2. A computer program plots the most efficient route for the driver and sends you a confirmation and estimated window for pickup. Be at your bus stop by that window of time, likely 10 minutes in duration. 
  3. If another trip is scheduled along the way, the computer program will add additional pick-ups and drop offs. This is how Uber-Pool works. So, your trip might not be as direct or quick as if you were the only passenger, but it is more efficient for the system and likely according to Mr. Delostrinos, still be much quicker and more direct than the current system.
  4. If you have standing trips, like for work or other regular activities you can make multiple reservations all at once. Rod told us: “Our desired advanced scheduling goal for is for someone to book as many trips in advance as possible as far out as possible.”

If you’ve used Uber or Lyft before, this will be a breeze. For those without smart phones or online access, Key West Transit anticipates limited call center hours too. 

Our Community Can Help Make this Change Work

While many folks would prefer that Key West Transit stick to the plan and add more frequency and additional routes per their 10-year Plan, since that isn’t in the cards for a while, the best thing for everyone in the community to do is get behind this change and help make it work. Key West Transit has a very small and lean staff. They don’t even have any dedicated marketing and outreach people, like nearly every other transit agency in the U.S.A. City Communications staff is stretched thin too. So, what can the community do?

We can start by reviewing these 12 Marketing Things Key West Transit Can Do to Increase Ridership and asking the Key West Chamber, the Lodging Association, the Business Guild, the Attractions Association, the Citizen newspaper, the Keys Weekly, other print, KONK Life and other online media and major employers, non-profits, and Mom and Pop Shops to all pitch in and promote the service to their customers and employees.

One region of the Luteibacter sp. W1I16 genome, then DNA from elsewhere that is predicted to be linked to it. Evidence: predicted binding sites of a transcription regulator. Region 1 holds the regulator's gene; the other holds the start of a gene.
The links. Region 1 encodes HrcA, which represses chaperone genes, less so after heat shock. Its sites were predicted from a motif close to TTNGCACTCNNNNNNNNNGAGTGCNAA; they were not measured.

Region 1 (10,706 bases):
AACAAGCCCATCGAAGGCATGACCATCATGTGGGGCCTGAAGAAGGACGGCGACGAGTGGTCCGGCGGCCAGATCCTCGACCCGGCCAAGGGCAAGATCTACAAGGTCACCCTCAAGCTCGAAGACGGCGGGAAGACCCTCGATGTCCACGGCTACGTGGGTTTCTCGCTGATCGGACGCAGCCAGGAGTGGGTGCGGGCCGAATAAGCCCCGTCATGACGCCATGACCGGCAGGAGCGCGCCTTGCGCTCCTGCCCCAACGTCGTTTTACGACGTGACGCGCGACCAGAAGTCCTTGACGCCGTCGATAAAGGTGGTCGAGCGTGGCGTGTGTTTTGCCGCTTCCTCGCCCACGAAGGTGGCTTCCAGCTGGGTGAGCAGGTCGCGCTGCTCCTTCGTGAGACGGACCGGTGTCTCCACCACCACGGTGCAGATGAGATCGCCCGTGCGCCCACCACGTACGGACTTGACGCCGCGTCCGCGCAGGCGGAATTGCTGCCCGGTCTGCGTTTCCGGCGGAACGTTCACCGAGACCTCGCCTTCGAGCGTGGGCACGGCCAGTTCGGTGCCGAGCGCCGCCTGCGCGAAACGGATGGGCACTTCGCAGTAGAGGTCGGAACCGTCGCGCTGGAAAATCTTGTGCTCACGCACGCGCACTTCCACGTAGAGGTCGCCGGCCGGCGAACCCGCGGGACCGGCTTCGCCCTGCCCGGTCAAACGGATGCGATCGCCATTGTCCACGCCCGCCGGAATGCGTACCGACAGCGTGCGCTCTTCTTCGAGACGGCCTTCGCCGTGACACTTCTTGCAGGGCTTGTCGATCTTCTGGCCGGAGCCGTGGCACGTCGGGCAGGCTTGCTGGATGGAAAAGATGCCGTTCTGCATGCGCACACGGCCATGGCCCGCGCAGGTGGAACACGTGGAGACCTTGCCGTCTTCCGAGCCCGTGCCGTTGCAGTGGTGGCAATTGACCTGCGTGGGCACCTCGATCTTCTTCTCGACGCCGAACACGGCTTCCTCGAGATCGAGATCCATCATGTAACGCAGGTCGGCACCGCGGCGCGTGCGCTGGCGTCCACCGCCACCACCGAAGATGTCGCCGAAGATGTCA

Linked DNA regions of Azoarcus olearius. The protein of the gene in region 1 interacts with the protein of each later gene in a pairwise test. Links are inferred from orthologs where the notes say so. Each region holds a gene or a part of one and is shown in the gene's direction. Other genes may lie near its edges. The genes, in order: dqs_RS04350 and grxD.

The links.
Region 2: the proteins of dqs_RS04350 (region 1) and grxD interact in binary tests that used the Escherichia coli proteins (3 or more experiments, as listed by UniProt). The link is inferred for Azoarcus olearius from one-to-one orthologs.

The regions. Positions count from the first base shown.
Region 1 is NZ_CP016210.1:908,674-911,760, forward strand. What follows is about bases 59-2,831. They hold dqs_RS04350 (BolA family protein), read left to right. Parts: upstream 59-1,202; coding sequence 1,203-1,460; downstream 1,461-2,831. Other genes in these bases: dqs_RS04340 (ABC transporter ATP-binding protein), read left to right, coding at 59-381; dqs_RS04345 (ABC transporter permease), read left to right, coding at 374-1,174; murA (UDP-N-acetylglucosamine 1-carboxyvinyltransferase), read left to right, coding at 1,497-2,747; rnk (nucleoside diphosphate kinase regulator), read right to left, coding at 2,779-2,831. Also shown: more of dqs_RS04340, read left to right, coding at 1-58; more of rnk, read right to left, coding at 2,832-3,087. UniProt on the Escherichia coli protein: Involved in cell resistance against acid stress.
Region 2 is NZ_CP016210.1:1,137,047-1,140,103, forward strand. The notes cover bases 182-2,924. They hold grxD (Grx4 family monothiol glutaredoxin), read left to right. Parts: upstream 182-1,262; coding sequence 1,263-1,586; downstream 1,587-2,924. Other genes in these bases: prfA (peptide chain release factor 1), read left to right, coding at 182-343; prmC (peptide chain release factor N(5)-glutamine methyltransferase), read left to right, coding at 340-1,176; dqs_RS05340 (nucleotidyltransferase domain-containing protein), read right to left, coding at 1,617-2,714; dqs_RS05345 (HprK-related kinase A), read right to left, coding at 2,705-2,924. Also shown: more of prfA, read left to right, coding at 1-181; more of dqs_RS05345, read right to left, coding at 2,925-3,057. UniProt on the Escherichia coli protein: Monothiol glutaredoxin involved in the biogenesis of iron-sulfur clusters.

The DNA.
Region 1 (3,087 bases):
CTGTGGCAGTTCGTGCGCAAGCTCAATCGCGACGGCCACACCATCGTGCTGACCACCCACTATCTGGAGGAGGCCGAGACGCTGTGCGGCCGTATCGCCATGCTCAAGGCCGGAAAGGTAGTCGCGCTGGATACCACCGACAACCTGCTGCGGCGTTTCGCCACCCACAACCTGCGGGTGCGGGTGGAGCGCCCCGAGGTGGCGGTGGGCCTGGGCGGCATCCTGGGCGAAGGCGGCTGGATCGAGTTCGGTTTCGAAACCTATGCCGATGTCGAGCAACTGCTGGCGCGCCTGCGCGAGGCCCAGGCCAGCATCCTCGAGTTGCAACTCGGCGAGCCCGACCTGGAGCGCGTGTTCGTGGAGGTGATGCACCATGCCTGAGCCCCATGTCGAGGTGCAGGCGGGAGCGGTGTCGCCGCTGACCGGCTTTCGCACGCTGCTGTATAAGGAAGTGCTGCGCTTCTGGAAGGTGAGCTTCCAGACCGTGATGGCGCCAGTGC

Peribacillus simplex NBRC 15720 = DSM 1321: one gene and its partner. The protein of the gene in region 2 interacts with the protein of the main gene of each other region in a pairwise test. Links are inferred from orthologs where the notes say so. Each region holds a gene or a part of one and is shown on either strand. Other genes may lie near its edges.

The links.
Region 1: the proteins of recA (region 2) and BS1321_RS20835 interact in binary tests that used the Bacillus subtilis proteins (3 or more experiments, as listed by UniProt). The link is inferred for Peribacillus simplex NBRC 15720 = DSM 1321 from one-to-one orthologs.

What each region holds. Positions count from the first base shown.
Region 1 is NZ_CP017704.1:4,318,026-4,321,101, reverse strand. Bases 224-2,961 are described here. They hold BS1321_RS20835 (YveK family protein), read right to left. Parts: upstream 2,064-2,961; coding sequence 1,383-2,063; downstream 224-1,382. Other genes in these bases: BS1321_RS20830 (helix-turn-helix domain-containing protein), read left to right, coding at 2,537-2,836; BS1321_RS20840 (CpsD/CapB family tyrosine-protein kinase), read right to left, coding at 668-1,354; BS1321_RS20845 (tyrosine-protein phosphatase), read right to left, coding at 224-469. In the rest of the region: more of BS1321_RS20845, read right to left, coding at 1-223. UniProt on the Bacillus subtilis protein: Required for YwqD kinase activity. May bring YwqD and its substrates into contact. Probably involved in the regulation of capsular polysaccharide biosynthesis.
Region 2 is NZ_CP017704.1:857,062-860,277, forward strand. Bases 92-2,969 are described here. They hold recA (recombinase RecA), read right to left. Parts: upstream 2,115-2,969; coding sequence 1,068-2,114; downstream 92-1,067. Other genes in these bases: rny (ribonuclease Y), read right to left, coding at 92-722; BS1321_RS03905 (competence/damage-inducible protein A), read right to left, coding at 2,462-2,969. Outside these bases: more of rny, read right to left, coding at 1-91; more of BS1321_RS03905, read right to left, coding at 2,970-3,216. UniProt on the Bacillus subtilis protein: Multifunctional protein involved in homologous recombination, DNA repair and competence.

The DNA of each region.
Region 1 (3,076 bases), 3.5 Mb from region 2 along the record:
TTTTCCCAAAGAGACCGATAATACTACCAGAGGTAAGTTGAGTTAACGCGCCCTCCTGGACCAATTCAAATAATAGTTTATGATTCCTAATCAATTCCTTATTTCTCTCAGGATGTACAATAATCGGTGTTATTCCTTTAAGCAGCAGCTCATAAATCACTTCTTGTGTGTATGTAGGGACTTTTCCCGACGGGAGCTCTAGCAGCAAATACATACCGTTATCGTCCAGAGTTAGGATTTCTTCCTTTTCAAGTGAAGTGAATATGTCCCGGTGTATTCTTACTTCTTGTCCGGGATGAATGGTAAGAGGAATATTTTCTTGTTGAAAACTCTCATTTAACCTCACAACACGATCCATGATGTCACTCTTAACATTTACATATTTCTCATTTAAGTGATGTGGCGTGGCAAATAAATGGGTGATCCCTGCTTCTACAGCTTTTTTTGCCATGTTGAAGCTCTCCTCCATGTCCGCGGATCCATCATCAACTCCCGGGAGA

In turn, the City and Key West Transit need to make it easy for all these organizations to pitch in by providing easy to download, print and share documents, flyers, brochures, posters, emails, apps, social media posts and the like that show how easy it is to use the new On-Demand service and also promote the Duval Loop and Lower Keys shuttle. This all needs to be in one spot on the web that is easy to find.

So, let’s wish Key West Transit the best of luck in rolling out this new service and let’s go a bit further by pitching in to do what we can to help too. If Key West Transit is more successful, our whole island wins. 

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You can find all the KONK Life Streets for People column articles here and recent stories below:

Chris Hamilton is founder of the local advocacy group Friends of Car-Free Key West & Duval Street/Historic Downtown. He’s a native of the District of Columbia, where for a couple decades+ he led nationally renowned efforts promoting transit, bike, walk and smart growth for Arlington County, VA’s DOT. Chris has lived in Key West since 2015. He lives downtown and works and volunteers for a couple non-profits.